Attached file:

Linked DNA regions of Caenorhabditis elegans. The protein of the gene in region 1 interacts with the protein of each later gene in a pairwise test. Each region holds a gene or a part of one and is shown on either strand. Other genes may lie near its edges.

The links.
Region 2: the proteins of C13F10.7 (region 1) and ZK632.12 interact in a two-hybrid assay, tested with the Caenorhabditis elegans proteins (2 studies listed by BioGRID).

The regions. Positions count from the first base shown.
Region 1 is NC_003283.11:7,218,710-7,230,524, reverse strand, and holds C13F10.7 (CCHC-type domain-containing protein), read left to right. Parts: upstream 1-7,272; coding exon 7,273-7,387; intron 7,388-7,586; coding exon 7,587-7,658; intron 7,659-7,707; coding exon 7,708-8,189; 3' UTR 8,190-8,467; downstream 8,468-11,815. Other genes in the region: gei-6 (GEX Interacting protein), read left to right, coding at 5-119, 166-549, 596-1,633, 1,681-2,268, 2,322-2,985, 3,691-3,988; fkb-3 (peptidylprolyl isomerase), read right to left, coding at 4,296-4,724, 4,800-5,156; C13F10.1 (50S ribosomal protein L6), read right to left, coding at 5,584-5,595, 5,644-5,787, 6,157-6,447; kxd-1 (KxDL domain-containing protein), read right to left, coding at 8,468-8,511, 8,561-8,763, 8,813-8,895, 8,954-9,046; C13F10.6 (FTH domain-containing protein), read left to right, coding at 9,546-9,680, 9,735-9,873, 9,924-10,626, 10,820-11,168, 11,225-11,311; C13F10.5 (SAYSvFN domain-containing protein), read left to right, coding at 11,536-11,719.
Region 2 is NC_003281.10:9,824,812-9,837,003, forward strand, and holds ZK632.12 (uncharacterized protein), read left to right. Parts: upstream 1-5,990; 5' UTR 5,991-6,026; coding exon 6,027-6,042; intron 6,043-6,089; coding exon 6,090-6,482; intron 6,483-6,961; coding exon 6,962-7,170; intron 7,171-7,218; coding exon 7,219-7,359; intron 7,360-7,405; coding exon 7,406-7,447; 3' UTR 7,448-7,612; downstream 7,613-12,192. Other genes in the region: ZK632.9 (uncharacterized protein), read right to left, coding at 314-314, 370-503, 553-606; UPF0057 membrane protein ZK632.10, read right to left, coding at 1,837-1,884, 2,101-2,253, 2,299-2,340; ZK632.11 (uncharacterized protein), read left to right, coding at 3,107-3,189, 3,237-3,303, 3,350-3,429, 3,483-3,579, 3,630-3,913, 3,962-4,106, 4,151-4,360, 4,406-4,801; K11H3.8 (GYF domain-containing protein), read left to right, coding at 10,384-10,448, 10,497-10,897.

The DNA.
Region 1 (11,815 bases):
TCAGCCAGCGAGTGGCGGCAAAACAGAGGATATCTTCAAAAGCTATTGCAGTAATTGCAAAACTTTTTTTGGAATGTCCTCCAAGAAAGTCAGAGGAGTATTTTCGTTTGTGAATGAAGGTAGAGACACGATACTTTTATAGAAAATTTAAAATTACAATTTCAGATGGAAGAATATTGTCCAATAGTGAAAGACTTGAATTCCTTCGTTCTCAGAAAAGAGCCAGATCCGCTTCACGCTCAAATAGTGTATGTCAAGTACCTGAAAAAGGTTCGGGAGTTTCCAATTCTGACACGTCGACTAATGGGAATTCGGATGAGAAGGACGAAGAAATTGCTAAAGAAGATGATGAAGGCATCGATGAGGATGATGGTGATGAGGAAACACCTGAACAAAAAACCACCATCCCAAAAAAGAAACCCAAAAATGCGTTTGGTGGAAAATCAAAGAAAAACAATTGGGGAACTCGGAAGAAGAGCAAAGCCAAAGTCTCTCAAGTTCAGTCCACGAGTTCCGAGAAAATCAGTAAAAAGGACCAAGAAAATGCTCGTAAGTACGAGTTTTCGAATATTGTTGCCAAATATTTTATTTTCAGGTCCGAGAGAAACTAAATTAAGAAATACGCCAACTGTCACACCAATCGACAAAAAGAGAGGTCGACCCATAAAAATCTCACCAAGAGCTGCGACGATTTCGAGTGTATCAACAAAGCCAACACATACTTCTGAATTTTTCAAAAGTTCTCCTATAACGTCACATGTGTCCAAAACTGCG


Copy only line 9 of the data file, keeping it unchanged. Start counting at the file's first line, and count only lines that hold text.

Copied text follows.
TCAGCCAGCGAGTGGCGGCAAAACAGAGGATATCTTCAAAAGCTATTGCAGTAATTGCAAAACTTTTTTTGGAATGTCCTCCAAGAAAGTCAGAGGAGTATTTTCGTTTGTGAATGAAGGTAGAGACACGATACTTTTATAGAAAATTTAAAATTACAATTTCAGATGGAAGAATATTGTCCAATAGTGAAAGACTTGAATTCCTTCGTTCTCAGAAAAGAGCCAGATCCGCTTCACGCTCAAATAGTGTATGTCAAGTACCTGAAAAAGGTTCGGGAGTTTCCAATTCTGACACGTCGACTAATGGGAATTCGGATGAGAAGGACGAAGAAATTGCTAAAGAAGATGATGAAGGCATCGATGAGGATGATGGTGATGAGGAAACACCTGAACAAAAAACCACCATCCCAAAAAAGAAACCCAAAAATGCGTTTGGTGGAAAATCAAAGAAAAACAATTGGGGAACTCGGAAGAAGAGCAAAGCCAAAGTCTCTCAAGTTCAGTCCACGAGTTCCGAGAAAATCAGTAAAAAGGACCAAGAAAATGCTCGTAAGTACGAGTTTTCGAATATTGTTGCCAAATATTTTATTTTCAGGTCCGAGAGAAACTAAATTAAGAAATACGCCAACTGTCACACCAATCGACAAAAAGAGAGGTCGACCCATAAAAATCTCACCAAGAGCTGCGACGATTTCGAGTGTATCAACAAAGCCAACACATACTTCTGAATTTTTCAAAAGTTCTCCTATAACGTCACATGTGTCCAAAACTGCG